Comic for Thursday, Mar 31, 2022


Posted March 31, 2022 at 12:00 am

This is just something that occurred to me recently, and have wanted to talk about.

The surface level of the distinction between making something for yourself, and something for someone else, is obvious. I want to write a story about hamsters. Someone says I should write about gerbils. I stick to doing what I want to write about, and write about hamsters.


But that's only part of what it means to make something for an audience. As the comic says, if you're just expressing yourself, it's okay to be really hit or miss on whether other people get it.

In some ways, it can be like throwing a kindred spirit test out into the world. If someone actually does get it, that's sorta neat, but a lot of people won't because of how much of a personal expression it is.

And even someone who is a kindred might not realize it based on a still life of a really good sandwich you had one day.

No, if you're making something for an audience, you need to contextualize that art. It has to go through a process that isn't just expressing yourself. It's expressing yourself in a way that a wider audience can understand. How on the nose it has to be can vary, but you're making something for others to understand.

Even without commentary, in a way, you're explaining your art to the audience. It was specifically designed for broad communication. It can still be an expression of something deeply personal, and the way it's expressed can also still be personal, but the key thing here is that there are requirements for communication that can make something less personal. There will be compromises.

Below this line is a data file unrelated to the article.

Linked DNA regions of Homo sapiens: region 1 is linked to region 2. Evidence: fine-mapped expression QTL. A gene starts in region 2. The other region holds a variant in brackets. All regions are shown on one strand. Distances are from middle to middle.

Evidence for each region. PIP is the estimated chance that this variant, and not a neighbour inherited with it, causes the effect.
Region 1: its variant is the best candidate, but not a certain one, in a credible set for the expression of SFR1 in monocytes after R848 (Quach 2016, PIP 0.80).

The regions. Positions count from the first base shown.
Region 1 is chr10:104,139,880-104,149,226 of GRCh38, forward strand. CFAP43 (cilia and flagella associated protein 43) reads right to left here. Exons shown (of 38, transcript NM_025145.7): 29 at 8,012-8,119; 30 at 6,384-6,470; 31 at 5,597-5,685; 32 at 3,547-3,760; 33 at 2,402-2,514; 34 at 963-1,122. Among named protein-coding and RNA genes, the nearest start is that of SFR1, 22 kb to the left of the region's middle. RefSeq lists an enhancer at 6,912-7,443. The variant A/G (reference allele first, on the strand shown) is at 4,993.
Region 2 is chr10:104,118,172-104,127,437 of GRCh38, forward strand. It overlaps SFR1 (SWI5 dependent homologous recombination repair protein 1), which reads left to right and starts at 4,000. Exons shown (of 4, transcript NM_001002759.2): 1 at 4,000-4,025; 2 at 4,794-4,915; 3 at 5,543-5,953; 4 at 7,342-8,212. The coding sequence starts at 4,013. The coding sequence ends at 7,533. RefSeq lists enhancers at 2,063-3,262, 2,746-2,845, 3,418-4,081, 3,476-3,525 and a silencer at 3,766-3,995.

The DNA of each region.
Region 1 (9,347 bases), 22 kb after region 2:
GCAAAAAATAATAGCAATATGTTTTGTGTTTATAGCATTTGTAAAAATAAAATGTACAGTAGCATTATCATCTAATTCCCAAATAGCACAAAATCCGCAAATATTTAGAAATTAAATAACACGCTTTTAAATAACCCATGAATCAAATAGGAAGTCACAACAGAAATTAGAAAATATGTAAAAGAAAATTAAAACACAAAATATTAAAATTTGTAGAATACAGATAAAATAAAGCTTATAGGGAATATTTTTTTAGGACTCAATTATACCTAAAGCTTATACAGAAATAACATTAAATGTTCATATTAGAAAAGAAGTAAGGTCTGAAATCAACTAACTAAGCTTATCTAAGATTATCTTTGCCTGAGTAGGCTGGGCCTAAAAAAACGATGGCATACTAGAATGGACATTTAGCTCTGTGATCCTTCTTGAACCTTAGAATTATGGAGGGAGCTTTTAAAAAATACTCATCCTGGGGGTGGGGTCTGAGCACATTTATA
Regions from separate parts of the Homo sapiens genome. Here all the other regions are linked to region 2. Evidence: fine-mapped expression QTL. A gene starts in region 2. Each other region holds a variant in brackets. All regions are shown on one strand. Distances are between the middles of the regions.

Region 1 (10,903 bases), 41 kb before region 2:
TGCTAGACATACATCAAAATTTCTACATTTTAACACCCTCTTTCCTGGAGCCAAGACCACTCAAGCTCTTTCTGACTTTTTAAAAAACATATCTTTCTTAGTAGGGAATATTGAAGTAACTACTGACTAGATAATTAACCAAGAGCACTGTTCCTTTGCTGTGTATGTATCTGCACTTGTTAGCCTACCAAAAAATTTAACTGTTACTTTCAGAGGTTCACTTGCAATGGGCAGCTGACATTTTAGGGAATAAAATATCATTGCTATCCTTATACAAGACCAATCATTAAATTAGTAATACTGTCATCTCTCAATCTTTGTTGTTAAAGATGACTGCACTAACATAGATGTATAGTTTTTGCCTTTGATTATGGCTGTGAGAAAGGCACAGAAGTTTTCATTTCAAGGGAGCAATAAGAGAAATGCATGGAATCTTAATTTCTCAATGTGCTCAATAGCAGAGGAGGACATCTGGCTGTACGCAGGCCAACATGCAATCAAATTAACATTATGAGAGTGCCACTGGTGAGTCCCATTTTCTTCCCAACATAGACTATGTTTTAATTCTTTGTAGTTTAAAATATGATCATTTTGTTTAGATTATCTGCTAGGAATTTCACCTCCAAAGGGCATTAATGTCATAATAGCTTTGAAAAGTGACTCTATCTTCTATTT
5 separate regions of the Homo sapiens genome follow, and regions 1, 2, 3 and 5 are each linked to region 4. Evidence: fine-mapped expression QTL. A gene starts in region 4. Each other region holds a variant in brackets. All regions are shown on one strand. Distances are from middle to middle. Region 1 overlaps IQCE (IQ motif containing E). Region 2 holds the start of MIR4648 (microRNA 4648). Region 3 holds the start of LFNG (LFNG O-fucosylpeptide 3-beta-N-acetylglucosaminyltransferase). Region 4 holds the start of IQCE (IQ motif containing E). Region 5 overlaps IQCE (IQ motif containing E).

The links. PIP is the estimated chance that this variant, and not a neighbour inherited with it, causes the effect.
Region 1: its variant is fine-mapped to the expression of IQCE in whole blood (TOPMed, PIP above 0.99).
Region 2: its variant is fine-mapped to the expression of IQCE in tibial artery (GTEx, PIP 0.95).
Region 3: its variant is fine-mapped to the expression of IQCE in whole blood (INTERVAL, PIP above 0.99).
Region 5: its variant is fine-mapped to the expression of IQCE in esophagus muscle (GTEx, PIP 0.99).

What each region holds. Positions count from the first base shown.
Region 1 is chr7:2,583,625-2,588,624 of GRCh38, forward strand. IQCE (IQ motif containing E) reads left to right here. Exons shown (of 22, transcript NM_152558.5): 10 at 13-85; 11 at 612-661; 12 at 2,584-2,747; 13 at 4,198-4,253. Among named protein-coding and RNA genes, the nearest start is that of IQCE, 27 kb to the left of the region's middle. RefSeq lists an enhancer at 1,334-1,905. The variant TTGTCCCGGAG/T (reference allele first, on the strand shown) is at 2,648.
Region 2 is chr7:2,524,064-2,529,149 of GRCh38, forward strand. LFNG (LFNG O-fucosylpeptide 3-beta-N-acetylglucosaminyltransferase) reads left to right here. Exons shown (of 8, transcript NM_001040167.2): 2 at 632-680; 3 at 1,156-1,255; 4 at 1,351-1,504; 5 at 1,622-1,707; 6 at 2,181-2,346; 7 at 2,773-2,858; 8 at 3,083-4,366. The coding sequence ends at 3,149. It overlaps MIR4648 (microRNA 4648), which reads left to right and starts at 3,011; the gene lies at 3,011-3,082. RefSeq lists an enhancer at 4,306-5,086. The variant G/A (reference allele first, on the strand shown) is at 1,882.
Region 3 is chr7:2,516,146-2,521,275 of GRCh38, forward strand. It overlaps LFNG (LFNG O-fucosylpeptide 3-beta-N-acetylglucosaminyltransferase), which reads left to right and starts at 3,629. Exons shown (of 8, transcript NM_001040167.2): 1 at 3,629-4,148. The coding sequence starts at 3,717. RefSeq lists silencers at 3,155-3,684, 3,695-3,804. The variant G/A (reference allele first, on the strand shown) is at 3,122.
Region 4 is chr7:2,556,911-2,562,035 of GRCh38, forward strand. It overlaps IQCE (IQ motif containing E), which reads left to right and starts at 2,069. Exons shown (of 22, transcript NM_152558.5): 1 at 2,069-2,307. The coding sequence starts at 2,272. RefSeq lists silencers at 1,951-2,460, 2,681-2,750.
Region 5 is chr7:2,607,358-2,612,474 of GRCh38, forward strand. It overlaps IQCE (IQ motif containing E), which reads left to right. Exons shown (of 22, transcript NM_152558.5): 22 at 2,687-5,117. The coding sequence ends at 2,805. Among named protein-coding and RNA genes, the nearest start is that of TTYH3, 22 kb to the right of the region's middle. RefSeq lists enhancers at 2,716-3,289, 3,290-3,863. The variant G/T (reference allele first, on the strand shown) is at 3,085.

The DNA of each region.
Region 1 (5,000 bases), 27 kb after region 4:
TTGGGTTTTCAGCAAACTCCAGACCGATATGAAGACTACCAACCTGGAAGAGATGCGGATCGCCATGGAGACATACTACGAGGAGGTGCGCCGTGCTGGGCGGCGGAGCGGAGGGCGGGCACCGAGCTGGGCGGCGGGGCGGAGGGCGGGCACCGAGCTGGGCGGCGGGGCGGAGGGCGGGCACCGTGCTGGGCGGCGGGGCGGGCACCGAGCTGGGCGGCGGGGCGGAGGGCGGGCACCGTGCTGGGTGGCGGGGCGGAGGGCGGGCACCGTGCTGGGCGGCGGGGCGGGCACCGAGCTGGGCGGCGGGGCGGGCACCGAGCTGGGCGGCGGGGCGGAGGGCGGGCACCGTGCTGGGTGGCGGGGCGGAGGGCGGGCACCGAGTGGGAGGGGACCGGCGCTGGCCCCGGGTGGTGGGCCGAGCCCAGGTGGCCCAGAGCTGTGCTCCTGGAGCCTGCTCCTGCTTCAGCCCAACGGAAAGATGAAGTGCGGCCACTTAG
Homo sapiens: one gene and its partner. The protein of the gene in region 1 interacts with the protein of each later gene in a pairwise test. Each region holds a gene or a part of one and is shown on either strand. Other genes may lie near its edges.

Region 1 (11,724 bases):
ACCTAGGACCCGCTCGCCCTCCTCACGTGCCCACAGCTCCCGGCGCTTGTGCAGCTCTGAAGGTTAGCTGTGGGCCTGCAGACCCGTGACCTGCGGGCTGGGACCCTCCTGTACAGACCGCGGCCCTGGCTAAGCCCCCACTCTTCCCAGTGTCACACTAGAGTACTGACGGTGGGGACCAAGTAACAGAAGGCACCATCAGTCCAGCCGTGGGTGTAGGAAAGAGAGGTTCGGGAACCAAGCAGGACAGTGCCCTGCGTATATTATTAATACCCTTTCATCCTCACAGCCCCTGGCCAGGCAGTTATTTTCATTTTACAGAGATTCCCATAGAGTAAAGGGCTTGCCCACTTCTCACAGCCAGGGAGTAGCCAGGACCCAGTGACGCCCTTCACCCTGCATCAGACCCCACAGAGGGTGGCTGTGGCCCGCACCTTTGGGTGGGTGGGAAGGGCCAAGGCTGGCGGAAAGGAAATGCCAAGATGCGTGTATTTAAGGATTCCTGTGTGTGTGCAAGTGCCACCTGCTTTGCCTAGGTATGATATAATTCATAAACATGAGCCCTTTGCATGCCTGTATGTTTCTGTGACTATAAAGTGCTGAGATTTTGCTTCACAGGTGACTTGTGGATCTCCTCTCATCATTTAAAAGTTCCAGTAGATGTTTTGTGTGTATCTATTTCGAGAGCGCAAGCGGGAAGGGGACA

What's more, if you're making something for an audience, there may be points that have to be made delicately, or not at all, if you want to keep that audience. You have to worry about offense, and making sure people won't think one thing is another thing.

If the art you're expressing is effectively your job, these are all things that need to be accounted for, and you can't simply do whatever you want. It has to be tailored for the audience, even if all that means is being tactical about how exactly you put things. You know what you mean already, but they don't. You have to be clear.

I don't think all of this is the end of the world or anything, but I do think it's important to go beyond the surface level, and to realize just how much you're compromising for the sake of an audience. With awareness of this, you can better understand what's happening, and choose your battles in terms of personal expression, and satisfying an audience.

Clearly determine what are things that need to be clear, what's there to make your audience happy, and what can be truly personal bits that only kindred spirits might understand.